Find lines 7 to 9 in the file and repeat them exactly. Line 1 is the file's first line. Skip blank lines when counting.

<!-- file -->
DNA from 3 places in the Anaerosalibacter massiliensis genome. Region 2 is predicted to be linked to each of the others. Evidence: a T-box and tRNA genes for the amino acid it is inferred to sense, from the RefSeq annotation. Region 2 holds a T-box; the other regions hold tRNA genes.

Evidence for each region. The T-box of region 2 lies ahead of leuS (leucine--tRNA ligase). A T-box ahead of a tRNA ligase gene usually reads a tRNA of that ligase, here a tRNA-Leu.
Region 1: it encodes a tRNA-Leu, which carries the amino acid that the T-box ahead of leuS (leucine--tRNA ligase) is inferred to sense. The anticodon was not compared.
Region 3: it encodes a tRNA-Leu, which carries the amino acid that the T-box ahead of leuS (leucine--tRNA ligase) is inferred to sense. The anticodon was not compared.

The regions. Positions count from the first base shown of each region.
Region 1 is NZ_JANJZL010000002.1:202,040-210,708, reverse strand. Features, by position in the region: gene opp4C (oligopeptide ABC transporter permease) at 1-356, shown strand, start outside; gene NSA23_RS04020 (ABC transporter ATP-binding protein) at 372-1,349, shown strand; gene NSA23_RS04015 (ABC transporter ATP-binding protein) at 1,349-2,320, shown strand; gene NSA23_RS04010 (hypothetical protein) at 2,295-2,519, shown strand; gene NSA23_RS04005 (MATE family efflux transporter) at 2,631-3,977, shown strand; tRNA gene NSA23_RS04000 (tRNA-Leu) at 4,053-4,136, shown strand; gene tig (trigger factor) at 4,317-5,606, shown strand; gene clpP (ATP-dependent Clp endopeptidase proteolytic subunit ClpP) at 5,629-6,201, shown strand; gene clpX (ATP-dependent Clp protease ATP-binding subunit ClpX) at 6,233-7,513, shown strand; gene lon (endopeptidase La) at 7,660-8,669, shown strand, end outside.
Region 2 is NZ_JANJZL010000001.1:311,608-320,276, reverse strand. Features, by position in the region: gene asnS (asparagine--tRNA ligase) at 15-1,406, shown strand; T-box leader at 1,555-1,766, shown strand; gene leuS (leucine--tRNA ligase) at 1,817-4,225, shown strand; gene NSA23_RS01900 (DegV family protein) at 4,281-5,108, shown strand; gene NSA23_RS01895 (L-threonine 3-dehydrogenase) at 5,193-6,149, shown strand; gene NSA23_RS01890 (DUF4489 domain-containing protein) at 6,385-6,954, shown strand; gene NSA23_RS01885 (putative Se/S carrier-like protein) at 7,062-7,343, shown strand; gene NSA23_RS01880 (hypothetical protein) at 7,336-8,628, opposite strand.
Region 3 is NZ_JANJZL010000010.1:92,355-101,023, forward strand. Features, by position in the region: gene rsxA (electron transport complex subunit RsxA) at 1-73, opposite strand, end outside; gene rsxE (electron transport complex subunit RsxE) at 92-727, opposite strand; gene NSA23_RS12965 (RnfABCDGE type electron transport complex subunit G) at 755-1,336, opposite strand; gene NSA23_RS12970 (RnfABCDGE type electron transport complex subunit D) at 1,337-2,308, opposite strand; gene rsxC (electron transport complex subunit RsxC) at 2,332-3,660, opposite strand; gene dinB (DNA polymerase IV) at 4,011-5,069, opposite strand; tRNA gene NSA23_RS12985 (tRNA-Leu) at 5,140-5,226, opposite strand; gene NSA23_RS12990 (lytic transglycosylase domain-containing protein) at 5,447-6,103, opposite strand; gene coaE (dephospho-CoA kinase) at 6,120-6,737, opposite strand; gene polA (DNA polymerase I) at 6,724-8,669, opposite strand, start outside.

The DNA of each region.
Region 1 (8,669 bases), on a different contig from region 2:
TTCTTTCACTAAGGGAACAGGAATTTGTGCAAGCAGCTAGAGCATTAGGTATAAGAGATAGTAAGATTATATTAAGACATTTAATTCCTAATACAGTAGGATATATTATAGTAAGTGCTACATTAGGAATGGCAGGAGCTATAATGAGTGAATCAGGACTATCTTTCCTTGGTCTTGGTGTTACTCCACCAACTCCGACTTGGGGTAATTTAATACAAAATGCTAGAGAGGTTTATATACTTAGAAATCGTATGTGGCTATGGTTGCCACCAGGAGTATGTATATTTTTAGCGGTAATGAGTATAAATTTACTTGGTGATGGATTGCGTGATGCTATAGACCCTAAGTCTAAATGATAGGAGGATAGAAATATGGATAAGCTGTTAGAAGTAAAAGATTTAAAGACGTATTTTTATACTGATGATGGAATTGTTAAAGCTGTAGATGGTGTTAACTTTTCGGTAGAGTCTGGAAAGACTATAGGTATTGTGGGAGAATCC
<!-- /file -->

Region 2 is NZ_JANJZL010000001.1:311,608-320,276, reverse strand. Features, by position in the region: gene asnS (asparagine--tRNA ligase) at 15-1,406, shown strand; T-box leader at 1,555-1,766, shown strand; gene leuS (leucine--tRNA ligase) at 1,817-4,225, shown strand; gene NSA23_RS01900 (DegV family protein) at 4,281-5,108, shown strand; gene NSA23_RS01895 (L-threonine 3-dehydrogenase) at 5,193-6,149, shown strand; gene NSA23_RS01890 (DUF4489 domain-containing protein) at 6,385-6,954, shown strand; gene NSA23_RS01885 (putative Se/S carrier-like protein) at 7,062-7,343, shown strand; gene NSA23_RS01880 (hypothetical protein) at 7,336-8,628, opposite strand.
Region 3 is NZ_JANJZL010000010.1:92,355-101,023, forward strand. Features, by position in the region: gene rsxA (electron transport complex subunit RsxA) at 1-73, opposite strand, end outside; gene rsxE (electron transport complex subunit RsxE) at 92-727, opposite strand; gene NSA23_RS12965 (RnfABCDGE type electron transport complex subunit G) at 755-1,336, opposite strand; gene NSA23_RS12970 (RnfABCDGE type electron transport complex subunit D) at 1,337-2,308, opposite strand; gene rsxC (electron transport complex subunit RsxC) at 2,332-3,660, opposite strand; gene dinB (DNA polymerase IV) at 4,011-5,069, opposite strand; tRNA gene NSA23_RS12985 (tRNA-Leu) at 5,140-5,226, opposite strand; gene NSA23_RS12990 (lytic transglycosylase domain-containing protein) at 5,447-6,103, opposite strand; gene coaE (dephospho-CoA kinase) at 6,120-6,737, opposite strand; gene polA (DNA polymerase I) at 6,724-8,669, opposite strand, start outside.

The DNA of each region.